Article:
I’ve been writing for several years, now, that I believed – almost counterintuitively and certainly contrary to many observers — that southern Sudan would become a peaceful nation next year. Well, I might have been wrong. But not by much. It might be just slightly delayed as everyone works out who gets rich and who stays poor.
This week we watched some confused hand gesturing by Sudan’s current president, some rational talk by its senior foreign minister, some hand slapping by Hillary Clinton, and some sabre rattling by those expected to become the new South Sudan government. It wasn’t exactly getting ready for a ribbon cutting ceremony.
Other than the Balkans where the combined power of world force shellacked peace to death by imposing the breakup of existing states, or before that the implosion of the Soviet Union by capitalist viruses, there have been no breakups in existing countries in the world.
According to my calendar of state breakups, this was the next one. January, 2011.
The planned breakup of Africa’s largest country, The Sudan, into larger but poorer north and smaller and richer south, was the embodiment of a truly historic peace agreement in 2005.
Extreme, dictatorial and xenophobic Sudan agreed to a referendum. (That meant that individual southern herdsmen who were shot ten years ago if they looked a northern soldier in the eye were supposed to find a ballot box while keeping their eyes on the ground.)
The outcome was obvious from the beginning. The South would become a separate nation. Referendums on a separation are never scheduled because of uncertainty. When there’s uncertainty, unity rules.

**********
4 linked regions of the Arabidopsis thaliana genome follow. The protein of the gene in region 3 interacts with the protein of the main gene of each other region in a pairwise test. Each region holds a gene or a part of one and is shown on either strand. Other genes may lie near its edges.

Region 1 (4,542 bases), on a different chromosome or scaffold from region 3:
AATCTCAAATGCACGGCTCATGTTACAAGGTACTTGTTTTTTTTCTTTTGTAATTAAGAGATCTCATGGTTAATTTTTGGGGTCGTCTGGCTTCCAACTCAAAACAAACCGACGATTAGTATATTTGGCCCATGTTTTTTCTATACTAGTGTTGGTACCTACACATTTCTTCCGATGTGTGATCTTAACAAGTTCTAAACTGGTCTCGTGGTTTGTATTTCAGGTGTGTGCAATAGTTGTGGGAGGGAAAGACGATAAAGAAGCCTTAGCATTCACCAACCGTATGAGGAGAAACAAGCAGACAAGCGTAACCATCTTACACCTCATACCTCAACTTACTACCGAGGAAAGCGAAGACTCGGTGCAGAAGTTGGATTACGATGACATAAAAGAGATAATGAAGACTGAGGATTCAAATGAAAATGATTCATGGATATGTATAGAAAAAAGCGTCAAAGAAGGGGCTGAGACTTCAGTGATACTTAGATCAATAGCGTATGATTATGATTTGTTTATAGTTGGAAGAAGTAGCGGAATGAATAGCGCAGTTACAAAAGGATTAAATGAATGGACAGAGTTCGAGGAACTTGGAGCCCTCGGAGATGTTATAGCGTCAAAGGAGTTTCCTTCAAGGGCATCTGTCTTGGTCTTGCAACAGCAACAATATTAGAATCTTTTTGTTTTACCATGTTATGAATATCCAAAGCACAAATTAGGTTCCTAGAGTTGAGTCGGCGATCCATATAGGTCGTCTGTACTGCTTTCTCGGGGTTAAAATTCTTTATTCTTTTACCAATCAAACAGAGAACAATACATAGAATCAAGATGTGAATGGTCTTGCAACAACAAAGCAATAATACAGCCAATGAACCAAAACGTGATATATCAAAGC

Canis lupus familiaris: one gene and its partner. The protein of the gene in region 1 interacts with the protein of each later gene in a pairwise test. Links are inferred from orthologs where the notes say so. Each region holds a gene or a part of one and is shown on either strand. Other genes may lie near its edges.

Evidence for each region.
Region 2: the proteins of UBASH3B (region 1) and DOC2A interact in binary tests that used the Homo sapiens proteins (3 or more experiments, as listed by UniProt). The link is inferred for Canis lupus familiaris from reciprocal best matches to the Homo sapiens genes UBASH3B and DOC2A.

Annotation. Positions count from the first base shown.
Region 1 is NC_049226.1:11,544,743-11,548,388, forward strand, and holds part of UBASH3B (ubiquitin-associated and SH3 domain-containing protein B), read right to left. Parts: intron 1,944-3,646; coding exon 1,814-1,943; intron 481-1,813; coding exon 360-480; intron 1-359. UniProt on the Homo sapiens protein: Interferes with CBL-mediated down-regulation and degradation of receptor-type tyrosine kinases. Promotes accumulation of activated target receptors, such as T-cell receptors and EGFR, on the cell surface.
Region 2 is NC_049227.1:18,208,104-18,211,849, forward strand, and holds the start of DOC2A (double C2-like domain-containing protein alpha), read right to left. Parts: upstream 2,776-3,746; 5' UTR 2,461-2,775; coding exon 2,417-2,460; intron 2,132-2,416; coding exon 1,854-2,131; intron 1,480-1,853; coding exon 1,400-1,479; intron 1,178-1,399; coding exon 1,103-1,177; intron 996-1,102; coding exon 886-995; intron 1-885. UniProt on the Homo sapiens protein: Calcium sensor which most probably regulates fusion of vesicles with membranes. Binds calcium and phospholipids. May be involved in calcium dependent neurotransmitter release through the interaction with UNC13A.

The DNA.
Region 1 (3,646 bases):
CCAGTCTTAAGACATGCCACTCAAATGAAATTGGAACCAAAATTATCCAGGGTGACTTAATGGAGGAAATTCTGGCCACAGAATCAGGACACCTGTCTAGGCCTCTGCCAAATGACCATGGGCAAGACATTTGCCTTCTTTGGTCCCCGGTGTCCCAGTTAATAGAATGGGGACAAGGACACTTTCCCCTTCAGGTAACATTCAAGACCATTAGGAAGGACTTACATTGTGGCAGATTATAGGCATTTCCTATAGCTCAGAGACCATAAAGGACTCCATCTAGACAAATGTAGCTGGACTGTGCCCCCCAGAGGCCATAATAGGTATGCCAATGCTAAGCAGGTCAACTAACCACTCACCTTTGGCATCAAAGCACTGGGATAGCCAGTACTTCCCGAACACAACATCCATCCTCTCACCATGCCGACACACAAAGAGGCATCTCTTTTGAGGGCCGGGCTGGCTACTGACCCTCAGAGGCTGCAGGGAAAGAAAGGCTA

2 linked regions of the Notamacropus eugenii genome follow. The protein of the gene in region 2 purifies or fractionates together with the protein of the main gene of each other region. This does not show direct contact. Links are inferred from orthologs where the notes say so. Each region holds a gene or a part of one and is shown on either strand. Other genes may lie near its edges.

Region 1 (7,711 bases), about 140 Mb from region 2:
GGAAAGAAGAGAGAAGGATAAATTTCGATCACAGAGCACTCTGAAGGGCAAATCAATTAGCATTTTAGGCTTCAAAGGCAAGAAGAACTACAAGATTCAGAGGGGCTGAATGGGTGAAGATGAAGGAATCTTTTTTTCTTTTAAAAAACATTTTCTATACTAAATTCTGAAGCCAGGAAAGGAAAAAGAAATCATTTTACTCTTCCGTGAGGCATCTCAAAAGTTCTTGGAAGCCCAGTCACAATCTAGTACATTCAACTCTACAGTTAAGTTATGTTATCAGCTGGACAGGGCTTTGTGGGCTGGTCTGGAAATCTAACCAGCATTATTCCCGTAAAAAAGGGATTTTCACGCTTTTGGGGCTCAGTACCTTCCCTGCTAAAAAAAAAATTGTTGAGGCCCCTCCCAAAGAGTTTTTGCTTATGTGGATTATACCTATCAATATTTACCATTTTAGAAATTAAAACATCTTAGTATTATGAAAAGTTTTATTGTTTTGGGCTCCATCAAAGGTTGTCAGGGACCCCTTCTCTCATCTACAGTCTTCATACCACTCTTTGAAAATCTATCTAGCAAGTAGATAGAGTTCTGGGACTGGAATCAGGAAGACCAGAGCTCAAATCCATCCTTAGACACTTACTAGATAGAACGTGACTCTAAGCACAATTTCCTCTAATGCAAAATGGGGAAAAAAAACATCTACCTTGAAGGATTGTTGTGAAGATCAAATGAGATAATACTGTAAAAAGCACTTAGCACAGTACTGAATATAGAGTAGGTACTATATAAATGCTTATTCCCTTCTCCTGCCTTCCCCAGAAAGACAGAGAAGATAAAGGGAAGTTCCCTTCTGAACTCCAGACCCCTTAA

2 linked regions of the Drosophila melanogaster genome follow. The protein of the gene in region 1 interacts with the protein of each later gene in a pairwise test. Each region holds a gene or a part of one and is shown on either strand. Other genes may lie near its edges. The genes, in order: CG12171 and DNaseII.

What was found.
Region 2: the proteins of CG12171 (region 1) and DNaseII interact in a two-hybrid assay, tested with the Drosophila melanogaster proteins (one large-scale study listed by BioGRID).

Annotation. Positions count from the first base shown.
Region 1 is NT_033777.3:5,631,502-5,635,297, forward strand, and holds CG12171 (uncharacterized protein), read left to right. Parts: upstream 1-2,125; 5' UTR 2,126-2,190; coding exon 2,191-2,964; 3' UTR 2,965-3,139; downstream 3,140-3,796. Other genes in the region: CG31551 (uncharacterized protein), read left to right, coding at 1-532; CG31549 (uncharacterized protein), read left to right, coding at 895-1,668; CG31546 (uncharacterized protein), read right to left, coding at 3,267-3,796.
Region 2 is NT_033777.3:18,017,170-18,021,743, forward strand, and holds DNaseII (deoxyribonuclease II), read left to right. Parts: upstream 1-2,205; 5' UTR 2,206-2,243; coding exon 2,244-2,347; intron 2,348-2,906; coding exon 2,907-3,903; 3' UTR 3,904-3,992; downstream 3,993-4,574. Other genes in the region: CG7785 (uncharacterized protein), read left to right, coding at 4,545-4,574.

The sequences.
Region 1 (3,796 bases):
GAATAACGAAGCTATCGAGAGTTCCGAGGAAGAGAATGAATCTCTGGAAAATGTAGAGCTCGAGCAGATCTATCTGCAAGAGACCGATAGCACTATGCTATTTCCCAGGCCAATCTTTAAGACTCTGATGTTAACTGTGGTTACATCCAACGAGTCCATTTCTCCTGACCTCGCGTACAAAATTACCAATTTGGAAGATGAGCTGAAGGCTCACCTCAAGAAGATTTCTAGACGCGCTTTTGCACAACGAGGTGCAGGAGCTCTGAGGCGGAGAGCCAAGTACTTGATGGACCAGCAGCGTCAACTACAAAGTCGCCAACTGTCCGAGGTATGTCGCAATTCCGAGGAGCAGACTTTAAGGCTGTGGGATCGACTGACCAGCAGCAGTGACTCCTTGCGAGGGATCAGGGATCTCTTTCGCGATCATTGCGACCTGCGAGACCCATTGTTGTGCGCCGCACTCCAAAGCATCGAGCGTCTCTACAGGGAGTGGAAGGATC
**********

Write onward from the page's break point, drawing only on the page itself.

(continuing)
The South and the soon to be “North” were never meant to be, anyway. The culture, religion, even geography is considerably different. Like so much that’s wrong with Africa, this was Britain’s fault for believing that contiguous deserts and swamps belonged together because there weren’t any cities in them (at the time).
Only needed one governor, then.
The point in scheduling a referendum is to give the divorcing parties time for counseling. You need to work out visitation rights, alimony, and the thorniest problem of all, oil.
Well, everything’s been worked out right on schedule except … oil.
I just don’t understand why this surprises everyone. Today’s headlines are running around the world proclaiming war.
War won’t happen. Peace is coming, but it might be delayed, so just breathe slowly. And who gets the oil will be decided in The Sudan long before Sunis, Shiites and Kurds decide who gets it in Iraq.
That is not to say that, like in Iraq, the uncertainty or poor agreement does not set the stage for civil war a decade hence. But my prediction stands. Sudan will become two within a few years at most without anymore fighting.